Taming chaos with physics and AI
In many situations, chaos makes it nearly impossible to predict what will happen next. Nowhere is this more apparent than in weather forecasts, which are notorious for their unreliability. But the clever application of artificial intelligence can help reign in some chaotic systems, making them more predictable than ever before.
In this episode of Relatively Certain, Dina sits down with Michelle Girvan, a physics professor at the University of Maryland (UMD), to talk about how artificial intelligence can help predict chaotic behavior, as well as how combining machine learning with conventional physics models might yield even better predictions and insights into both methods.
Girvan collaborated with several colleagues at UMD on these chaos-taming projects, including physics professor Edward Ott, mathematics professor Brian Hunt, physics postdoctoral researcher Zhixin Lu, physics graduate students Jaideep Pathak and Sarthak Chandra, and physics undergraduate students Alexander Wikner and Rebeckah Fusol.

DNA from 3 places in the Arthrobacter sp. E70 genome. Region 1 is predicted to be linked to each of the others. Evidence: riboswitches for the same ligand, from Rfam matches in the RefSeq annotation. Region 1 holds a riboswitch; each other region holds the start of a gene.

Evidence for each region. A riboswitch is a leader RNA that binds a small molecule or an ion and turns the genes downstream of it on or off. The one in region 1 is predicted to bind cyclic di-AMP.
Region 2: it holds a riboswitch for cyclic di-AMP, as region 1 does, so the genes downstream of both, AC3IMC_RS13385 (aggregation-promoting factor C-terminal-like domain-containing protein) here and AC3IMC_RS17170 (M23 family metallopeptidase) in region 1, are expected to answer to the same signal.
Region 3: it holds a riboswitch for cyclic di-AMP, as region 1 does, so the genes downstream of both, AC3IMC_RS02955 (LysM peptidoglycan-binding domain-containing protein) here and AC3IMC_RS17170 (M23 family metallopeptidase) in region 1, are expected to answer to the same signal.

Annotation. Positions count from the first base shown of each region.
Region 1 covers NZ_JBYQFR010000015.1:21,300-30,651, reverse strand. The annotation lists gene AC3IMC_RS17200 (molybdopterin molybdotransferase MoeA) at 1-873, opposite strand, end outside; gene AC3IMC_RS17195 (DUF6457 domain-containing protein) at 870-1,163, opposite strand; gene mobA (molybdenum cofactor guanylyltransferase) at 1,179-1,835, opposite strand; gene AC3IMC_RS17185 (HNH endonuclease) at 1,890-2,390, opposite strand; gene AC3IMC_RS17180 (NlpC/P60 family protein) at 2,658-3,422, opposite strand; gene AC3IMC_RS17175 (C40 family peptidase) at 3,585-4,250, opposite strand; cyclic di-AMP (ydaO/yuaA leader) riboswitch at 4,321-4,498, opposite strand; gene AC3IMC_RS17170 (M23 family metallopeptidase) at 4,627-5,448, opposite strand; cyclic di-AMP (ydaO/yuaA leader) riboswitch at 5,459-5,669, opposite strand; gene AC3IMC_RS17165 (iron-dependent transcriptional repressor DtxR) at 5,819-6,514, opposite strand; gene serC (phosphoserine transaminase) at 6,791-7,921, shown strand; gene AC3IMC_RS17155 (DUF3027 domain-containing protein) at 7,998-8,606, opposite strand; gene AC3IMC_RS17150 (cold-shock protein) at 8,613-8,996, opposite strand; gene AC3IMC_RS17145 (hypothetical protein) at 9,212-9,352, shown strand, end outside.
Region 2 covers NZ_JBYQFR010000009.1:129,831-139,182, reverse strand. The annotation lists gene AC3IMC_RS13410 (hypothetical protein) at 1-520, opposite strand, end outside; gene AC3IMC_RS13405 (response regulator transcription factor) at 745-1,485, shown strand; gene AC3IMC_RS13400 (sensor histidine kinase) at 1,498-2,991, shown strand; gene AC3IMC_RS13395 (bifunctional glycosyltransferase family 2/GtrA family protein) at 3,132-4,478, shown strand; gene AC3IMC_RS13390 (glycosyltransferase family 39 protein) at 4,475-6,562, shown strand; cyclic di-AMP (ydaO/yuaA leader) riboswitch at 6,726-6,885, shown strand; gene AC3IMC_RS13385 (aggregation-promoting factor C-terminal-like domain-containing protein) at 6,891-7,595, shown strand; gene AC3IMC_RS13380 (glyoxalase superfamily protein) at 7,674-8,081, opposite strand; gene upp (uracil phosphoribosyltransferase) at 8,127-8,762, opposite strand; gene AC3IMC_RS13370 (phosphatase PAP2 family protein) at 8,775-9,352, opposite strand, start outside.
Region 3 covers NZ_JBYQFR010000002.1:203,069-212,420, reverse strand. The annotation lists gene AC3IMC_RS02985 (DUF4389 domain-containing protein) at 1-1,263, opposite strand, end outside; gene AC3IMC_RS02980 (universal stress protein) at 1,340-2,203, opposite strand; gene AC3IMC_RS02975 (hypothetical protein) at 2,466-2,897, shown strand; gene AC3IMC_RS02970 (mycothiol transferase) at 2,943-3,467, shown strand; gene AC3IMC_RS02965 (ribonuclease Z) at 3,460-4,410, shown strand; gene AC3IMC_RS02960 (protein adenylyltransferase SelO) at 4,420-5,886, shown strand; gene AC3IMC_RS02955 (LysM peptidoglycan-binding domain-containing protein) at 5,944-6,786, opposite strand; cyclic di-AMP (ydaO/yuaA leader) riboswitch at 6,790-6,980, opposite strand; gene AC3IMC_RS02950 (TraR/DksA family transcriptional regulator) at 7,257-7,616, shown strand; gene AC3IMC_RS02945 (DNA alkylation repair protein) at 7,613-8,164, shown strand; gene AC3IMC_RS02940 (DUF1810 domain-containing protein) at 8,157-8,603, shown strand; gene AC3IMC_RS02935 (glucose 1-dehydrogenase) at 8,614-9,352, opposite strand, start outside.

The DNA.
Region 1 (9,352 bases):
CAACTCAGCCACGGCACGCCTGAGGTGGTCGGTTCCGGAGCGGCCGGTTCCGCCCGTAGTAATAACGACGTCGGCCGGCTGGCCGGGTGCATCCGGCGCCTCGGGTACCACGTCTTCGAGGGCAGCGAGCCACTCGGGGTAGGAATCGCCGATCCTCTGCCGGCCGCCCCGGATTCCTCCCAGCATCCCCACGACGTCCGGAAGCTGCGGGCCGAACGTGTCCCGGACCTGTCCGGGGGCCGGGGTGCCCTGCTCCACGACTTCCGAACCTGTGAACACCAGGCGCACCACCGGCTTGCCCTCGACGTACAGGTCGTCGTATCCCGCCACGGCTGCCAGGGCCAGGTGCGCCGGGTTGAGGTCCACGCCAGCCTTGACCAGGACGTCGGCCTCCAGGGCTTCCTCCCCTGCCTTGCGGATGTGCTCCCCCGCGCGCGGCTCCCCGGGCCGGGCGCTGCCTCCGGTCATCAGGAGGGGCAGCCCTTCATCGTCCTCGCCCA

This episode of Relatively Certain was produced by Dina Genkina, Chris Cesare and Emily Edwards. It features music by Dave Depper, David Hilowitz, Blue Dot Sessions and Scanglobe. "Lorenz Attractor" is used courtesy of Michelle Wilber. Prints are available for purchase at FineArtAmerica.com. Relatively Certain is a production of the Joint Quantum Institute, a research partnership between the University of Maryland and the National Institute of Standards and Technology, and you can find it on iTunes, Google Play or Soundcloud.
Recent Podcast Episodes
Topology—the mathematical study of shapes that describes how a donut differs from a donut hole—has turned out to be remarkably relevant to understanding our physical world.
Software just might be the unsung hero of physics labs.
Chaos. Time travel. Quantum entanglement. Each may play a role in figuring out whether black holes are the universe’s ultimate information scramblers.